Fatal Eurasian Brown Bear Attacks-Two Swedish Fatalities in Modern Times
2015 (English)In: Journal of Forensic Sciences, ISSN 0022-1198, E-ISSN 1556-4029Article in journal (Refereed) Published
Fatal bear attacks on humans are uncommon with only one reported case in Sweden since 1902. The bear population is, however, growing and the frequency of confrontations is likely to increase. Case I-A 40-year-old hunter and his dog were found dead near a bear's den. Autopsy showed that a large portion of the face, facial skeleton, and anterior portion of the brain was missing. Autopsy of the bear showed two nonfatal gunshot wounds. Case II-A 61-year-old man and his dog were found dead outside a hunting lodge. Autopsy revealed numerous wounds, including partial evisceration of the intestines. The victim's blood ethanol concentration was 0.27%. These cases confirm the presence of risk factors identified by the Scandinavian Brown Bear Research Project, that is, provocation by a dog, encountering an injured bear, and appearing close to its den. An additional possible factor in case II was ethanol intoxication.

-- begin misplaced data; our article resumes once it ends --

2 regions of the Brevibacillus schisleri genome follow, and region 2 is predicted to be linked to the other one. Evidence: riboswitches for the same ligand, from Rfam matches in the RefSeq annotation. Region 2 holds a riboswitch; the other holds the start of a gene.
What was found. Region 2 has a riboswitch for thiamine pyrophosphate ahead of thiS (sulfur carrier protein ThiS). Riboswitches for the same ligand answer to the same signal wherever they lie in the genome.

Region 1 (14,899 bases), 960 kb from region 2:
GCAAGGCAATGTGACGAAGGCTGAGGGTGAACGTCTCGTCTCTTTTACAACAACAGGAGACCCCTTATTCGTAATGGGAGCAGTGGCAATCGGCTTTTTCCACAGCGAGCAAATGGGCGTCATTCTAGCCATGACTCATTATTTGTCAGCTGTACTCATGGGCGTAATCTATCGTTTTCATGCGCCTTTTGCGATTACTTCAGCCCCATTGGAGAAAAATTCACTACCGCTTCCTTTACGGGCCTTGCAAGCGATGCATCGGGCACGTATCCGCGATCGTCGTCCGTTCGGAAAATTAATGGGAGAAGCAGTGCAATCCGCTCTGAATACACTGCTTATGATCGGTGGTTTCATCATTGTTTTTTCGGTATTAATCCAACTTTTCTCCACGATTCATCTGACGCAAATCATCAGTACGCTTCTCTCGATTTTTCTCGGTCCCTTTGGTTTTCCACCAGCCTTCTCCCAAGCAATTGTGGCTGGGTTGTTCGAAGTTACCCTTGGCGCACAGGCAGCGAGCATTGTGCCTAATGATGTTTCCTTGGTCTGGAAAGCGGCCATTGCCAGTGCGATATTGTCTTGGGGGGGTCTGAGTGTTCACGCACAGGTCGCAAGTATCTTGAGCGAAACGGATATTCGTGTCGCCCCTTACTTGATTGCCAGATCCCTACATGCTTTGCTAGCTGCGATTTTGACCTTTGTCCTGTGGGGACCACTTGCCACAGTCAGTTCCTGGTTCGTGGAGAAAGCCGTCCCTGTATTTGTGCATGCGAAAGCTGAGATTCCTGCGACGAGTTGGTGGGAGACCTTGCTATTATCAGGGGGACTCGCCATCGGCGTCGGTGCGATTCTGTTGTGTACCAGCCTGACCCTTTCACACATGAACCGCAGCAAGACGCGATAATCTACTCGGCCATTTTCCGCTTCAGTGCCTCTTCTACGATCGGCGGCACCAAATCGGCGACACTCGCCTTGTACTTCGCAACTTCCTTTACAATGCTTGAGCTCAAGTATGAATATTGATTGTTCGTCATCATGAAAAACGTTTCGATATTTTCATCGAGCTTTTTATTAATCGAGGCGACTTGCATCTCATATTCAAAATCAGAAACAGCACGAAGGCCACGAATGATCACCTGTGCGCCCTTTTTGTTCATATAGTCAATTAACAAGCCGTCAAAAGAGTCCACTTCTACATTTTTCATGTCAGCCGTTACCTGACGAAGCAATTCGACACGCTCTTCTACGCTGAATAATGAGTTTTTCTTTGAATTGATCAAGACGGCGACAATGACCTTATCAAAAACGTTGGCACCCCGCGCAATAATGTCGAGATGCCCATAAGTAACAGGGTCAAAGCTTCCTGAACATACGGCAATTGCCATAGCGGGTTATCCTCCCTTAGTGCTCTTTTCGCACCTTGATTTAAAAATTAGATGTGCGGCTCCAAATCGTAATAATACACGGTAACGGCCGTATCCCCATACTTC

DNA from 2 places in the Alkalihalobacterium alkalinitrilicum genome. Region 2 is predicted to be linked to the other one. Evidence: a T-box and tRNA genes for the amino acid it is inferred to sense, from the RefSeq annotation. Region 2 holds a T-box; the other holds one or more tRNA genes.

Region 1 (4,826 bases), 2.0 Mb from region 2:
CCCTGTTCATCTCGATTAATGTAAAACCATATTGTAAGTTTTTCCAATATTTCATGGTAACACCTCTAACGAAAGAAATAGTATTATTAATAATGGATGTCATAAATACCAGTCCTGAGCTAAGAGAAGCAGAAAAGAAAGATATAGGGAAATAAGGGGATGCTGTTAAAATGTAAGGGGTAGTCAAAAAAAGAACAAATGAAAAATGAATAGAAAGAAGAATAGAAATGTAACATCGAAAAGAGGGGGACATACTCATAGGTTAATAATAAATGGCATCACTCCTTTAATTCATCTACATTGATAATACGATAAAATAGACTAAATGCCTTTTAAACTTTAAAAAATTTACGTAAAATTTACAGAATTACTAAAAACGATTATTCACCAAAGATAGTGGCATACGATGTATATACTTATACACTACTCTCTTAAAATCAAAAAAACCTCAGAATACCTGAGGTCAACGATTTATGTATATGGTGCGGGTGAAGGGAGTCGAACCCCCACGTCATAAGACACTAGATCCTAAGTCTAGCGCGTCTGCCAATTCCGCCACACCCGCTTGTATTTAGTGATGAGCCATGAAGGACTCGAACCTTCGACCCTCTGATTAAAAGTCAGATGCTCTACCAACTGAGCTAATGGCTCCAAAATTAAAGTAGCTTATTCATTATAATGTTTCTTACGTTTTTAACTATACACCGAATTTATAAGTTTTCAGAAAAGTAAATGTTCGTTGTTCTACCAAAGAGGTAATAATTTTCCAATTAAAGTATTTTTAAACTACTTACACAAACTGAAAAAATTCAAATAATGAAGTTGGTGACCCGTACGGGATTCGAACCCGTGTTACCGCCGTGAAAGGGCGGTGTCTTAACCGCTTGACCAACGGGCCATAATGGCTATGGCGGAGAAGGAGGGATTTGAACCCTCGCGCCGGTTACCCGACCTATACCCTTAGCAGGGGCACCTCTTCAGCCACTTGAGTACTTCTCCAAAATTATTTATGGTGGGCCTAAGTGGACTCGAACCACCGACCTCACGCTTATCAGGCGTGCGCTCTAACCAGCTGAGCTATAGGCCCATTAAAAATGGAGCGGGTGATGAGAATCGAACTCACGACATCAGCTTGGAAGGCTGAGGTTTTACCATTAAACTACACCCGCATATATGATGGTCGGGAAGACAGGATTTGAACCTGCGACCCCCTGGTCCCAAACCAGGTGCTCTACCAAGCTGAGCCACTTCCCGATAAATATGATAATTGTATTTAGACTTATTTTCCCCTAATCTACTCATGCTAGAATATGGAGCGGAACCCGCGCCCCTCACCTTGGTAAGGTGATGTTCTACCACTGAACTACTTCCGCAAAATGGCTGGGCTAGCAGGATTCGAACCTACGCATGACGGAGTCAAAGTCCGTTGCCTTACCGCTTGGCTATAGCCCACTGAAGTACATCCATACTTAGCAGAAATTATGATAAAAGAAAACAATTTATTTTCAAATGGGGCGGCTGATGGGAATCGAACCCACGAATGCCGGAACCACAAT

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IdentifiersURN: urn:nbn:se:umu:diva-122243DOI: 10.1111/1556-4029.12870OAI: oai:DiVA.org:umu-122243DiVA: diva2:937860